Molecular signatures in skin associated with clinical improvement during mycophenolate treatment in systemic sclerosis

Monique Hinchcliff*, Chiang Ching Huang, Tammara A. Wood, J. Matthew Mahoney, Viktor Martyanov, Swati Bhattacharyya, Zenshiro Tamaki, Jungwha Lee, Mary Carns, Sofia Podlusky, Arlene Sirajuddin, Sanjiv J. Shah, Rowland W. Chang, Robert Lafyatis, John Varga, Michael L. Whitfield

*Corresponding author for this work

Research output: Contribution to journalArticlepeer-review

84 Scopus citations


Heterogeneity in systemic sclerosis (SSc) confounds clinical trials. We previously identified intrinsic gene expression subsets by analysis of SSc skin. Here we test the hypotheses that skin gene expression signatures including intrinsic subset are associated with modified Rodnan skin score (MRSS) improvement during mycophenolate mofetil (MMF) treatment. Gene expression and intrinsic subset assignment were measured in 12 SSc patients' biopsies and 10 controls at baseline, and from serial biopsies of 1 cyclophosphamide-treated patient and 9 MMF-treated patients. Gene expression changes during treatment were determined using paired t-tests corrected for multiple hypothesis testing. MRSS improved in four of seven MMF-treated patients classified as the inflammatory intrinsic subset. Three patients without MRSS improvement were classified as normal-like or fibroproliferative intrinsic subsets. A total of 321 genes (false discovery rate (FDR)<5%) were differentially expressed at baseline between patients with and without MRSS improvement during treatment. The expression of 571 genes (FDR<10%) changed between pre-and post-MMF treatment biopsies for patients showing MRSS improvement. Gene expression changes in skin are only seen in patients with MRSS improvement. Baseline gene expression in skin, including intrinsic subset assignment, may identify SSc patients whose MRSS will improve during MMF treatment, suggesting that gene expression in skin may allow targeted treatment in SSc.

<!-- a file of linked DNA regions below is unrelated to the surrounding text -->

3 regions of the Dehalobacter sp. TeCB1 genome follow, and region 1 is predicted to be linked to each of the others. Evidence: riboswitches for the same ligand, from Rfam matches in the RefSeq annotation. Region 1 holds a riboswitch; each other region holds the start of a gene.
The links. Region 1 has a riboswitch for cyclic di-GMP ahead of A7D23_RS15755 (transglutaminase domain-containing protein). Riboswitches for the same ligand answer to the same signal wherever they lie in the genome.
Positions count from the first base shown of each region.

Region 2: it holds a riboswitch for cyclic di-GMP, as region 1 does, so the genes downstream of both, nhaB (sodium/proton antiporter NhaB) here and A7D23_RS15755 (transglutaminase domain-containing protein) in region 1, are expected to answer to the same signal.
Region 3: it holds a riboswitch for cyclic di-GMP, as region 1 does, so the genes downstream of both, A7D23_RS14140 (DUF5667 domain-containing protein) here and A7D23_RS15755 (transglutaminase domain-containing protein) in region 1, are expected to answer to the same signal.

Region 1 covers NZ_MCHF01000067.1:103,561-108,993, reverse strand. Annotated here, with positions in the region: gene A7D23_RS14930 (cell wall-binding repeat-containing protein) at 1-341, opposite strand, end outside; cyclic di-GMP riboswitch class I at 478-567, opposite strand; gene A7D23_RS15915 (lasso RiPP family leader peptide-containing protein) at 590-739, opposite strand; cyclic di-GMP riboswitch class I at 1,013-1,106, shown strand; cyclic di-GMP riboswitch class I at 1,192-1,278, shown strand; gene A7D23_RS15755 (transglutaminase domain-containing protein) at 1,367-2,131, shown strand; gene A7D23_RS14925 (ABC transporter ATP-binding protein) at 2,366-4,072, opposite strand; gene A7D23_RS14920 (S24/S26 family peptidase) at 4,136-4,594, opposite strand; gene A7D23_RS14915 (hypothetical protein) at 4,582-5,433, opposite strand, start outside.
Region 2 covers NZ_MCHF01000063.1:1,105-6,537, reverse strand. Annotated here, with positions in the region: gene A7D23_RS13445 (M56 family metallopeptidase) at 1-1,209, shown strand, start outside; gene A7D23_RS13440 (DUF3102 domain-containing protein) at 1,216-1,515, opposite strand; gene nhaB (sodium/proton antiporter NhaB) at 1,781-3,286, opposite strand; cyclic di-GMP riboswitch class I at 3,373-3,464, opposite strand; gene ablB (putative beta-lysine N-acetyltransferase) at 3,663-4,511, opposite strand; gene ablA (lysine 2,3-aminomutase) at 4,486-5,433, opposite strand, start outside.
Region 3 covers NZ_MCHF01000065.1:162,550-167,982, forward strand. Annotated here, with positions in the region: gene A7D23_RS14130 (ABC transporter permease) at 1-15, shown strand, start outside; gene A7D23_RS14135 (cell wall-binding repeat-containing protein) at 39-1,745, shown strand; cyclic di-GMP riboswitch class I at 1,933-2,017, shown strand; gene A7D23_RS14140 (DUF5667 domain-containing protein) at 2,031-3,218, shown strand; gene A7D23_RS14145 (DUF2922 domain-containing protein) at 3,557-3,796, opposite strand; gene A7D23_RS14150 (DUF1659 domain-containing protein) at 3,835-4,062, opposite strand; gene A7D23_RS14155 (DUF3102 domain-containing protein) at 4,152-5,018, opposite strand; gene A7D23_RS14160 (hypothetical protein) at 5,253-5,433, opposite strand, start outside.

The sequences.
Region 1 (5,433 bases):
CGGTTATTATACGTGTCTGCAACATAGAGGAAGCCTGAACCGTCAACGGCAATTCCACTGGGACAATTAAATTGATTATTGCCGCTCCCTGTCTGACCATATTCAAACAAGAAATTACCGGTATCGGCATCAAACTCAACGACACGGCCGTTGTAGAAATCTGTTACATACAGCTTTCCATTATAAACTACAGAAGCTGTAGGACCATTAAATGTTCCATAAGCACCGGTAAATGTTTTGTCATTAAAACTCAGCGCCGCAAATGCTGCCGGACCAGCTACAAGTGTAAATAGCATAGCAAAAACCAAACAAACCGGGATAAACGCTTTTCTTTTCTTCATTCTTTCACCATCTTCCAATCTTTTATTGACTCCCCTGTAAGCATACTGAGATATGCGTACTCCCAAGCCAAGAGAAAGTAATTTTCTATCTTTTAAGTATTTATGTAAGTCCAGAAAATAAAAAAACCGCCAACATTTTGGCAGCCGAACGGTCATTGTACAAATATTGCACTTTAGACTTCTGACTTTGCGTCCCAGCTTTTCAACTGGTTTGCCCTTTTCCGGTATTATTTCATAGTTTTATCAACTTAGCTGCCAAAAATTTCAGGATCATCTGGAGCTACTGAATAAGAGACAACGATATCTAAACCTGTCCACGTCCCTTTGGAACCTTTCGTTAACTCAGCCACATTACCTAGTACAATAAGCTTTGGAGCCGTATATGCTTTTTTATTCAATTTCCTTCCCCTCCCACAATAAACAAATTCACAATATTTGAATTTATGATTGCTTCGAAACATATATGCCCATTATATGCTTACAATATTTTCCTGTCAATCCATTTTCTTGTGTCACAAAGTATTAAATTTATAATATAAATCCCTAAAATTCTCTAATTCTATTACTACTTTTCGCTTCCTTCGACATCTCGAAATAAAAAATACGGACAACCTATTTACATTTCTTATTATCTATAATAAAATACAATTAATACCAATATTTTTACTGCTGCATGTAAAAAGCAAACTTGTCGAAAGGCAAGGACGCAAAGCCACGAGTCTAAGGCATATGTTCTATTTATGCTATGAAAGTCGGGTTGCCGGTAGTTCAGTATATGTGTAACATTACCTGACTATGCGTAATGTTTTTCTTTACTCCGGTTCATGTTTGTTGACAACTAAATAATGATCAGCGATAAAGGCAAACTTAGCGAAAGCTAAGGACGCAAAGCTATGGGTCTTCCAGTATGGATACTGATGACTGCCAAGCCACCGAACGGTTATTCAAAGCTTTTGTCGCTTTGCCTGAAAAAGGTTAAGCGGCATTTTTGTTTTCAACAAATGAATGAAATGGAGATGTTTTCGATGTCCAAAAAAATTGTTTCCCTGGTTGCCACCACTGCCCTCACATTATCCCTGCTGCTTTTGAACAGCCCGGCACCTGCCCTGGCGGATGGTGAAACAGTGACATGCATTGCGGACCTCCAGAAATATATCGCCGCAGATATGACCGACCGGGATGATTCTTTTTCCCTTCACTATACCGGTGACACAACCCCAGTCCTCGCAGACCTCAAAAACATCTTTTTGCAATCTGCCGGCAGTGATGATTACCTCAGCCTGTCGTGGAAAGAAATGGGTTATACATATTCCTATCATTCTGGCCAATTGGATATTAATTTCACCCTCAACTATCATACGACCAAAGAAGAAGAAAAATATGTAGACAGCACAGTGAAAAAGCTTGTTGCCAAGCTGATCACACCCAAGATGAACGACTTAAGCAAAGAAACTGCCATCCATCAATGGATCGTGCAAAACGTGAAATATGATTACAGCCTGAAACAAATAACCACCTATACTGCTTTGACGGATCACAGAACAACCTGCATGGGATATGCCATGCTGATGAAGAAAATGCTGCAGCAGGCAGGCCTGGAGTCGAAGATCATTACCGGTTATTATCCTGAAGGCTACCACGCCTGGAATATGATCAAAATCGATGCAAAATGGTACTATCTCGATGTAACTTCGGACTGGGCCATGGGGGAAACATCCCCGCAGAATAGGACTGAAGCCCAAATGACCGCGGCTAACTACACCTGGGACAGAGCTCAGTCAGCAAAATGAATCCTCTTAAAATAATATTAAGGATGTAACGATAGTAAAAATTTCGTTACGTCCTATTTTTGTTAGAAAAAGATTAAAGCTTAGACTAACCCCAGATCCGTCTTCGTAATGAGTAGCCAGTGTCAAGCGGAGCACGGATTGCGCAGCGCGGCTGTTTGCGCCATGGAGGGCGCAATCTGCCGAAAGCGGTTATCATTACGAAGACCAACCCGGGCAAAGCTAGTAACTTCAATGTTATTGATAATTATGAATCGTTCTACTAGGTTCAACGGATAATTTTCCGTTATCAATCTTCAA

Original languageEnglish (US)
Pages (from-to)1979-1989
Number of pages11
JournalJournal of Investigative Dermatology
Issue number8
StatePublished - Aug 2013

ASJC Scopus subject areas

  • Biochemistry
  • Molecular Biology
  • Dermatology
  • Cell Biology

Fingerprint Dive into the research topics of 'Molecular signatures in skin associated with clinical improvement during mycophenolate treatment in systemic sclerosis'. Together they form a unique fingerprint.

Cite this